The March snow is wet. It’s the best packing snow of the year. This snowman practically rolled himself. Setting his midsection in place was tough. He’s mostly water, after all. Forgive his headgear. Some snowmen will let people put anything on their head and call it a hat. He’s wearing a keyhole scarf knitted of Malabrigo worsted, but he’s too stout of neck to use the keyhole.
Four hungry deer browsed on the property for twenty minutes, mostly under the bird feeders. These two were the most bold. Or the most hungry. One mostly stood like a sentinel at the lake’s edge and browsed on our neighbor’s cedar tree. The herd eventually moved on, only to be replaced by three more deer. The newcomers nibbled on sunflower seeds. One walked up to the snowman and chewed for a bit on his left arm. Not any sustenance there. He tried to eat the pine cone buttons, but had to settle for just making off with a pine cone eye.
This fun set, sized for about a six month young one, is knit in…gulp, Madelinetosh Sport. It was left over from a recent project and I didn’t want any of this yarny goodness to go to waste. This sportweight wool is right up there with my all-time best sport or DK weight. I just wish we didn’t have to take out a mortgage to knit something with it.
My only modifications were to leave the “stops” off the bottom of the booties. Stops are what the Australian-based Checkheaton company calls them anyway. I’d call them cleats. They are very cute small-sized bobbles that you knit one by one and then attach to the soles of the booties. I was worried they’d be a choke hazard.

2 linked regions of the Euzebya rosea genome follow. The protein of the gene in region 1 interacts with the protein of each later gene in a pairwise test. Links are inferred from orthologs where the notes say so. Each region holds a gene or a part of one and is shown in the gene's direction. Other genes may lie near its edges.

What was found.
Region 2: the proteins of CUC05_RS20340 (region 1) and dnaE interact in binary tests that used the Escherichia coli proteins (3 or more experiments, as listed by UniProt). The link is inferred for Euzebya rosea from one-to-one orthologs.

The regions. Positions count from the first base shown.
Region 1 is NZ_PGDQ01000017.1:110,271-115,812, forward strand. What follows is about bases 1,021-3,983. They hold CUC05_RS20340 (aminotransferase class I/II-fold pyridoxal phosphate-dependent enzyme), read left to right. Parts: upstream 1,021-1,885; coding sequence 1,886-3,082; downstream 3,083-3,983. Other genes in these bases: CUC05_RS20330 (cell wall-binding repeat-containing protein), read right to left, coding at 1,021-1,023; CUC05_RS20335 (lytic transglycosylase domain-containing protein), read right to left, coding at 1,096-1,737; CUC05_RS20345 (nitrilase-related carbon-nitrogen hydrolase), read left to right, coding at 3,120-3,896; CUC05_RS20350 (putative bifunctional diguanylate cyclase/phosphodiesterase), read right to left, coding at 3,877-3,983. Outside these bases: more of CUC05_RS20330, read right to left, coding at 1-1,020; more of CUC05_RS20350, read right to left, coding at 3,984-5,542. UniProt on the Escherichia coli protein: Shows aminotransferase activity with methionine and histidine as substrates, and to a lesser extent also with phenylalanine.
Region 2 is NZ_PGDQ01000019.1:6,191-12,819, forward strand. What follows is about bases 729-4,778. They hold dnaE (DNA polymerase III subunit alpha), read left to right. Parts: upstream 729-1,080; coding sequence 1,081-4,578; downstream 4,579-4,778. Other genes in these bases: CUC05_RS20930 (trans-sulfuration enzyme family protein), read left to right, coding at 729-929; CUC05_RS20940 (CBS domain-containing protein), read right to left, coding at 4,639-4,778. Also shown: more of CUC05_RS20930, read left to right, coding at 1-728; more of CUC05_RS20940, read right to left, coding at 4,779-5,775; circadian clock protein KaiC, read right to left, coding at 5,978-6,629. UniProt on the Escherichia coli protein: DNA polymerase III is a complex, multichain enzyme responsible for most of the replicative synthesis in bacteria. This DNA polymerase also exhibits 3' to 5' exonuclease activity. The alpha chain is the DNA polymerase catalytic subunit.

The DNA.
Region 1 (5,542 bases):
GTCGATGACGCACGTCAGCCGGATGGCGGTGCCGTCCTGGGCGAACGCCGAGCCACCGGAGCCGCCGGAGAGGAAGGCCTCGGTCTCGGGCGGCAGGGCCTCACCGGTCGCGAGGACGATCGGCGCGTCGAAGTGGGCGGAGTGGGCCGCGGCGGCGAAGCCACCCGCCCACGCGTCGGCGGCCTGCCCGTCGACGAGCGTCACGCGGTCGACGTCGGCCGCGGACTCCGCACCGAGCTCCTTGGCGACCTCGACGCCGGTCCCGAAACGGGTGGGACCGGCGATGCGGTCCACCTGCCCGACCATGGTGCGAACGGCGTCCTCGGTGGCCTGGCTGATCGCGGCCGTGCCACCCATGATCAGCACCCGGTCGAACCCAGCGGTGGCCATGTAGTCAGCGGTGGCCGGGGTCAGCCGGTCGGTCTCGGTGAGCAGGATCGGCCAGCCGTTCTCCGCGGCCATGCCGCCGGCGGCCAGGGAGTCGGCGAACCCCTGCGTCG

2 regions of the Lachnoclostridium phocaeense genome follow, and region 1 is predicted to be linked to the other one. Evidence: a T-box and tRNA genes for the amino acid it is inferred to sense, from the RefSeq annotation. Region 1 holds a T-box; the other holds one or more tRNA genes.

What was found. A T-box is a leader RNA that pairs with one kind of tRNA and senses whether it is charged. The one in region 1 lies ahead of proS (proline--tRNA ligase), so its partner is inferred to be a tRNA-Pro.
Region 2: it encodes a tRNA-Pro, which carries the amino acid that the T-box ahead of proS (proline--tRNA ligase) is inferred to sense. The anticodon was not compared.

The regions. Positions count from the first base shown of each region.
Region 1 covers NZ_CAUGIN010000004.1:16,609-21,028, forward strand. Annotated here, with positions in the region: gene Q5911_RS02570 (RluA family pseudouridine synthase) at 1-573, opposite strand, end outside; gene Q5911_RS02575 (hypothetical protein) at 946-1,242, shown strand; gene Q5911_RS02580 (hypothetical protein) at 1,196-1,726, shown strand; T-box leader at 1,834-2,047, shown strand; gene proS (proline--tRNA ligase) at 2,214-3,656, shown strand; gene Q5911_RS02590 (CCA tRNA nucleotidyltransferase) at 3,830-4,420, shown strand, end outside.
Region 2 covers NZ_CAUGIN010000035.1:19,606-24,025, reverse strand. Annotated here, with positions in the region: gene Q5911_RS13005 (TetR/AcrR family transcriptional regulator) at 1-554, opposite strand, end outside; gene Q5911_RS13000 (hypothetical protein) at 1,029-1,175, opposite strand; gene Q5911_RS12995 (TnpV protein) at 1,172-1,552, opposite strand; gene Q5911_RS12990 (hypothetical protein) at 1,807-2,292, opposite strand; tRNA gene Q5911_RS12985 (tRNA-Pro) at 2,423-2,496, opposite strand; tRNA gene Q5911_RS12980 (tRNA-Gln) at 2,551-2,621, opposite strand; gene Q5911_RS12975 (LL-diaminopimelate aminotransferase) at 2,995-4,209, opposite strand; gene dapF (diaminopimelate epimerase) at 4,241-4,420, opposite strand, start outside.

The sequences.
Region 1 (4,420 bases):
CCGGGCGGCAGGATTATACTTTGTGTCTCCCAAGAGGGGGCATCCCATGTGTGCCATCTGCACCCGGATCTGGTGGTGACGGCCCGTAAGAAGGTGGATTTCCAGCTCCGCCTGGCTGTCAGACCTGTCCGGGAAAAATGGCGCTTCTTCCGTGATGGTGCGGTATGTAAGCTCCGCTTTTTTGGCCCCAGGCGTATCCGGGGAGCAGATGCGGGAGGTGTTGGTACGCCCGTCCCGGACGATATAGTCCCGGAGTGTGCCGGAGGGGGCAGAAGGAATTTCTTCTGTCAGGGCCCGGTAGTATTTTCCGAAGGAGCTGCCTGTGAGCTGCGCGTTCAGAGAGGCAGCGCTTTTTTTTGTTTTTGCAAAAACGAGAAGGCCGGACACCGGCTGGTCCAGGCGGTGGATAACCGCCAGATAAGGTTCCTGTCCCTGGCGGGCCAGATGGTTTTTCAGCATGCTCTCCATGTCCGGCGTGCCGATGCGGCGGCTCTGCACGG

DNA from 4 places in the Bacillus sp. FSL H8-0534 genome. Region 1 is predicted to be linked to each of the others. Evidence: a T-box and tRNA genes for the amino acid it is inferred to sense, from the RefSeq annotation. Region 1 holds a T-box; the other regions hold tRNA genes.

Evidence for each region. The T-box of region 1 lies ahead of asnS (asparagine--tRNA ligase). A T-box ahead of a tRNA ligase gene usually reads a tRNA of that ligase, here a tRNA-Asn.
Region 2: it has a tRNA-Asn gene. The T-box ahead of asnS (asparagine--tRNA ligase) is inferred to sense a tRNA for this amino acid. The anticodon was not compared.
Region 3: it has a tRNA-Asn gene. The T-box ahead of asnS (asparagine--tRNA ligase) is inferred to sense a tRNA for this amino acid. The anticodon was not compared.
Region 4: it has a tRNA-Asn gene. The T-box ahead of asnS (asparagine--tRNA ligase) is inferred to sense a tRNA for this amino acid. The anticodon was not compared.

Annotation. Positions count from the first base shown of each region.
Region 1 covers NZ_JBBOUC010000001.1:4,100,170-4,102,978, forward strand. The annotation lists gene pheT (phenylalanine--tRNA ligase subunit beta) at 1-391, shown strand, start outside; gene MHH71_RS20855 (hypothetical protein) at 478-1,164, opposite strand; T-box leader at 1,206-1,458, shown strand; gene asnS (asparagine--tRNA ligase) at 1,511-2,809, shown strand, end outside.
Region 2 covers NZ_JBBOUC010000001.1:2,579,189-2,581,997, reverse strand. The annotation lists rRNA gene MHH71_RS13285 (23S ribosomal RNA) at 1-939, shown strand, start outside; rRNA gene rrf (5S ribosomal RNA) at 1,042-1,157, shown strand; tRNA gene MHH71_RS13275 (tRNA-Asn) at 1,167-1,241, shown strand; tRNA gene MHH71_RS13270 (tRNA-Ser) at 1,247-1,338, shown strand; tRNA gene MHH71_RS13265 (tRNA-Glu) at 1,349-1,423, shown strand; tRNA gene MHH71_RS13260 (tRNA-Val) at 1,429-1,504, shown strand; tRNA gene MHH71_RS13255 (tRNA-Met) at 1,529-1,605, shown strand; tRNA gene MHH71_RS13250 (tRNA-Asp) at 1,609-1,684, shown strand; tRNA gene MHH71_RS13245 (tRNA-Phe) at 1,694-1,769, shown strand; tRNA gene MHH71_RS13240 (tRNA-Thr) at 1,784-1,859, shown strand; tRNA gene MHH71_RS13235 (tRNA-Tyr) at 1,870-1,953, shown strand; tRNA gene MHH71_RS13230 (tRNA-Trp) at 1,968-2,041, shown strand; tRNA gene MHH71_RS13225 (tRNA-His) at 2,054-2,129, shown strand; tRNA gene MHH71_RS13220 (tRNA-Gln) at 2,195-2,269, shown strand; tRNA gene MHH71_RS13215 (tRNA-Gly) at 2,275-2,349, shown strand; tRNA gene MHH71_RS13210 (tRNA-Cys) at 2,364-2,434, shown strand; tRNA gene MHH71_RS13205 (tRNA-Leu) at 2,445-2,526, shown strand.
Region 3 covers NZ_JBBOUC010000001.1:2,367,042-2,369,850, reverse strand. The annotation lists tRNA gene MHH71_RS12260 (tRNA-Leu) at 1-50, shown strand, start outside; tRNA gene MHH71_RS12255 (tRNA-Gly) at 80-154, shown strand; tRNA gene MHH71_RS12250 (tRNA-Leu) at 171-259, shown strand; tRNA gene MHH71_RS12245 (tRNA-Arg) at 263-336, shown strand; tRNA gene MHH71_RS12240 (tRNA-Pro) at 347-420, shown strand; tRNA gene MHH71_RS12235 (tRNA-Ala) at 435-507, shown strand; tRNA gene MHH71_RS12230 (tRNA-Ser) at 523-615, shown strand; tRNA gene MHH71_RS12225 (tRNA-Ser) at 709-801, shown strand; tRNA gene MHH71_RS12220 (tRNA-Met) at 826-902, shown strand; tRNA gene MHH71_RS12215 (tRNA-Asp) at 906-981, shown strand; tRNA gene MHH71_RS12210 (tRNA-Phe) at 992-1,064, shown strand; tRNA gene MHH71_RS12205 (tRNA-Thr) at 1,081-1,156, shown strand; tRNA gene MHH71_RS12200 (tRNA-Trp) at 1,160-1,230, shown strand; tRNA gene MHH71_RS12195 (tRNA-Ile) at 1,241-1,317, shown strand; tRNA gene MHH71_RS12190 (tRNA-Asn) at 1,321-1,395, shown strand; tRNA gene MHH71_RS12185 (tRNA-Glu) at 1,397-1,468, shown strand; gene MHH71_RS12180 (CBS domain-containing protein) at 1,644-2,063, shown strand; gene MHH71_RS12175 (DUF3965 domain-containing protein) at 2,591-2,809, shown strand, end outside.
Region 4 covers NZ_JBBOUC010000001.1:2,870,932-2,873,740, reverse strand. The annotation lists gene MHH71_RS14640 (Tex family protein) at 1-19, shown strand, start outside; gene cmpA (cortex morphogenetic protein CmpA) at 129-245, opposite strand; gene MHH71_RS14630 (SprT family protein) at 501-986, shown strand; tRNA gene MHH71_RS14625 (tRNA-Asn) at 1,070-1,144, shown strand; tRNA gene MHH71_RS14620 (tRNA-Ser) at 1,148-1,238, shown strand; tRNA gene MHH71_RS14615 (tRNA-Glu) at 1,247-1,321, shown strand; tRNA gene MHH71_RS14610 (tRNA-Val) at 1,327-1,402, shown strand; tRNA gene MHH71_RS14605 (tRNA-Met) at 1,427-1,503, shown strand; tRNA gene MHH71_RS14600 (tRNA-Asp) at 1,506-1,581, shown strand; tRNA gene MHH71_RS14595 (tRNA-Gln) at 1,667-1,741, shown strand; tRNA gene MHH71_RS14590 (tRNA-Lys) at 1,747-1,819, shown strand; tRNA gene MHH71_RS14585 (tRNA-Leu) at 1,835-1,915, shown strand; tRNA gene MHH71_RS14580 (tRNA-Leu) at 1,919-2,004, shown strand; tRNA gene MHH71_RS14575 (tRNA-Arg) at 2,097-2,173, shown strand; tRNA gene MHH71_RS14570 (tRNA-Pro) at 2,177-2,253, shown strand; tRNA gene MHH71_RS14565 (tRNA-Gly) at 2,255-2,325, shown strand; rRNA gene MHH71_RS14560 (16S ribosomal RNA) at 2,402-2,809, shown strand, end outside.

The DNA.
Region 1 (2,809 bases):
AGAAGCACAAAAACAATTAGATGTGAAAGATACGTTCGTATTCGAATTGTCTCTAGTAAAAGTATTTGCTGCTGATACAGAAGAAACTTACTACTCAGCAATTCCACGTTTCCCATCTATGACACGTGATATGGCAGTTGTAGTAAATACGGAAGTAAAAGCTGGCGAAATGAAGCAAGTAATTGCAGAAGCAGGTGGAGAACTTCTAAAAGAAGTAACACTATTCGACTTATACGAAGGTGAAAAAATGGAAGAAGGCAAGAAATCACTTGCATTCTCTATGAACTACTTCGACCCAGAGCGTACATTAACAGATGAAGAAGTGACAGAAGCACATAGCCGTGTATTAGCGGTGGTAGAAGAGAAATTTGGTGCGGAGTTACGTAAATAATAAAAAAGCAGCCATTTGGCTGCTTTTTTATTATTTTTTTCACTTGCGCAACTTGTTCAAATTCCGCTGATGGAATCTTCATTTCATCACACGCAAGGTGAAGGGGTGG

This is Susan Barstein’s SknitsB’s Road Map scarf, shown here in six shades of Blue Sky Alpaca Silk. They looked so perfect all skeined up and ready to go that I almost hated to get started.
I loved knitting this and think it came out just as I expected. Very sweet and a tad showy. The only thing I forgot? That I don’t much care for scarfs that have a public and a non-public side. I’m not someone to drape a scarf as if it were some sort of stole or vestment. That’s a little more showy then I can pull off. I prefer my scarves wrapped a few times around my neck keeping me toasty warm.
I will get use out of this, though.
The pattern was perfectly written. No mistakes. It’s very easy to keep tooling down the road through stitches that the designer calls “tire treads,” “car bingo,” manholes,” “bumps in the road,” “a road less traveled,” “coastline waves,” “cobblestone roads,” “speed bumps,” and “end of the road.” Not a bit of boring. Well, miles of applied I-cord on the vertical lengths, that was boring. “Are we there yet…are we there yet?”
Here’s a closer look at some of the sections:
This is my first tour with Blue Sky Alpaca. It’s incredibly soft and yummy. But I’d have liked it better, for this project, if it was a bit beefier.